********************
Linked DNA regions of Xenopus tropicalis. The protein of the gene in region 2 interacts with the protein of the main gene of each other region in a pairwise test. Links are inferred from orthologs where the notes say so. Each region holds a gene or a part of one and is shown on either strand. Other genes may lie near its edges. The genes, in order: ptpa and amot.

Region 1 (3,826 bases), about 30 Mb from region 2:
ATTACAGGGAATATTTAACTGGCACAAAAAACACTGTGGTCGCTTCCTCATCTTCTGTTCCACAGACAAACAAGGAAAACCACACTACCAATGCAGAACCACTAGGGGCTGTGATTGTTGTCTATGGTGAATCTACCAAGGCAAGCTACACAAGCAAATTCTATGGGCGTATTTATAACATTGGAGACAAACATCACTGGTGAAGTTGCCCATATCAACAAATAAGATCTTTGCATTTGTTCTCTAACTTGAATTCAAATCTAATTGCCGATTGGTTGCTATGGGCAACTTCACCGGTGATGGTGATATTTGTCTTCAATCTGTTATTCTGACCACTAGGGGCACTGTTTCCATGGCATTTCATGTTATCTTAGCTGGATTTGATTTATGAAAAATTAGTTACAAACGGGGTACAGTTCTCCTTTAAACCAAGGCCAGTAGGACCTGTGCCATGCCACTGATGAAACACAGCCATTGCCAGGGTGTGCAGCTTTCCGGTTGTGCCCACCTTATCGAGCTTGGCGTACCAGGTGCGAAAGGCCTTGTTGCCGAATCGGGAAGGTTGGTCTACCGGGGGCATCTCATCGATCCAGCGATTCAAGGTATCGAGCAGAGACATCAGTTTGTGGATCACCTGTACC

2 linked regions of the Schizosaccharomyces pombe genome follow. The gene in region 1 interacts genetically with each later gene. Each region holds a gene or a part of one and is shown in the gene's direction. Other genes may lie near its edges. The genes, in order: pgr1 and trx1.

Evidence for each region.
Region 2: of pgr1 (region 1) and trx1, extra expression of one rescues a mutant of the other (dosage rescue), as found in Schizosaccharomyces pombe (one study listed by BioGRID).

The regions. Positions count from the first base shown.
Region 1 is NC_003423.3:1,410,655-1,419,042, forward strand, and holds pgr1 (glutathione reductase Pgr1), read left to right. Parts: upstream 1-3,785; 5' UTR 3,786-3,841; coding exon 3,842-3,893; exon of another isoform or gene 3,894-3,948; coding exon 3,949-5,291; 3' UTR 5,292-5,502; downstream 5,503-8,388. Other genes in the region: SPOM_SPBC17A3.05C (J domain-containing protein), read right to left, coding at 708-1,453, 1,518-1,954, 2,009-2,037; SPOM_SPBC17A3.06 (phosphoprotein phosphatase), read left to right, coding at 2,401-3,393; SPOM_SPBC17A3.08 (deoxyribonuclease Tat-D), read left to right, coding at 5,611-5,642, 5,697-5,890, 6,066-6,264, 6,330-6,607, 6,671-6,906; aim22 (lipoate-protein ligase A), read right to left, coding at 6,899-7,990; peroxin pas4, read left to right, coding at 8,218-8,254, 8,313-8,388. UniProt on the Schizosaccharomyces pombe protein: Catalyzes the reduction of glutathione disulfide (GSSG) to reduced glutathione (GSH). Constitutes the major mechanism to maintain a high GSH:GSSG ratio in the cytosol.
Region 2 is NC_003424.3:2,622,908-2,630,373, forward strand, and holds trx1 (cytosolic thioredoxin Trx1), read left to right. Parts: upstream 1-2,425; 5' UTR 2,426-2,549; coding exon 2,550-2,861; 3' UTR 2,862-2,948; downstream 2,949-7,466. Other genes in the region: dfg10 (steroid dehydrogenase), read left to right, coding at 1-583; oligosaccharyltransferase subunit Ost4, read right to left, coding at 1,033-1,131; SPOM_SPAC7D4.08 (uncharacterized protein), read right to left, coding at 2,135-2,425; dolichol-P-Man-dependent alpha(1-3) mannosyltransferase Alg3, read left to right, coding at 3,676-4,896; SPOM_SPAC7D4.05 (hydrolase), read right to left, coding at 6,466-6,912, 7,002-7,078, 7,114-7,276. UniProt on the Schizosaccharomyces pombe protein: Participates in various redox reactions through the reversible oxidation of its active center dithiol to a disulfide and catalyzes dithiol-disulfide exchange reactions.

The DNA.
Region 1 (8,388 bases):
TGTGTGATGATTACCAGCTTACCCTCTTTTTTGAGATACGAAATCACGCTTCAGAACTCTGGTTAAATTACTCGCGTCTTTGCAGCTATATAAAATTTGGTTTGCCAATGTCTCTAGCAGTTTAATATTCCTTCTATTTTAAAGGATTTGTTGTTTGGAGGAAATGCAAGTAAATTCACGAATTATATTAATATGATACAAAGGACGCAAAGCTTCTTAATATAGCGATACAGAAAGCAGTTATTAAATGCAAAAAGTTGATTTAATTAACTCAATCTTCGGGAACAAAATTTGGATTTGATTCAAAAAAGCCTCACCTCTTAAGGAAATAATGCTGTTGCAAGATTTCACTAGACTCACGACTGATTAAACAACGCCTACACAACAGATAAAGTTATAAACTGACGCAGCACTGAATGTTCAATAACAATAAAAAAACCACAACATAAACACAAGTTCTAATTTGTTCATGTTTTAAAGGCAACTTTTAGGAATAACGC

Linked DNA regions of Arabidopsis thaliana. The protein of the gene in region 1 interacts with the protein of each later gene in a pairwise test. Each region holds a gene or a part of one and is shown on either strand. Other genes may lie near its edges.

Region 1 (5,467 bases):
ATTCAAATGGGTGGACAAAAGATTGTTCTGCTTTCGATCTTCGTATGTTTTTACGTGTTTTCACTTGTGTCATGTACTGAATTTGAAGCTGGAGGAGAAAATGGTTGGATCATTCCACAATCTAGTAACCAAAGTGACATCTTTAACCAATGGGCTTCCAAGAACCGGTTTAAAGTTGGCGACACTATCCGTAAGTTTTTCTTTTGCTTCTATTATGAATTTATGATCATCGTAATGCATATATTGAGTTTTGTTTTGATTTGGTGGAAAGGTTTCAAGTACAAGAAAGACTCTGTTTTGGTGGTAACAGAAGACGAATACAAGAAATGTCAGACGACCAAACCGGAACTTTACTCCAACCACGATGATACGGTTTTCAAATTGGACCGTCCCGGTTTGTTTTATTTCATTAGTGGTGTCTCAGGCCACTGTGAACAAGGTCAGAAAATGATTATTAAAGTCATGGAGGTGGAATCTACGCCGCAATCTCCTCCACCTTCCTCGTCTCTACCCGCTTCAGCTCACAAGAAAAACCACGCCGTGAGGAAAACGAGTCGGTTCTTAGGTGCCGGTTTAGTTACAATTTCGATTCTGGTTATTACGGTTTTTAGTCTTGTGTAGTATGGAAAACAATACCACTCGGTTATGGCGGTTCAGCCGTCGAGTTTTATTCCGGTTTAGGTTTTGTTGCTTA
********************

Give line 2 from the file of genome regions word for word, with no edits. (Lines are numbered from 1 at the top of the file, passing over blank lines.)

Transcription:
Region 1 (3,826 bases), about 30 Mb from region 2: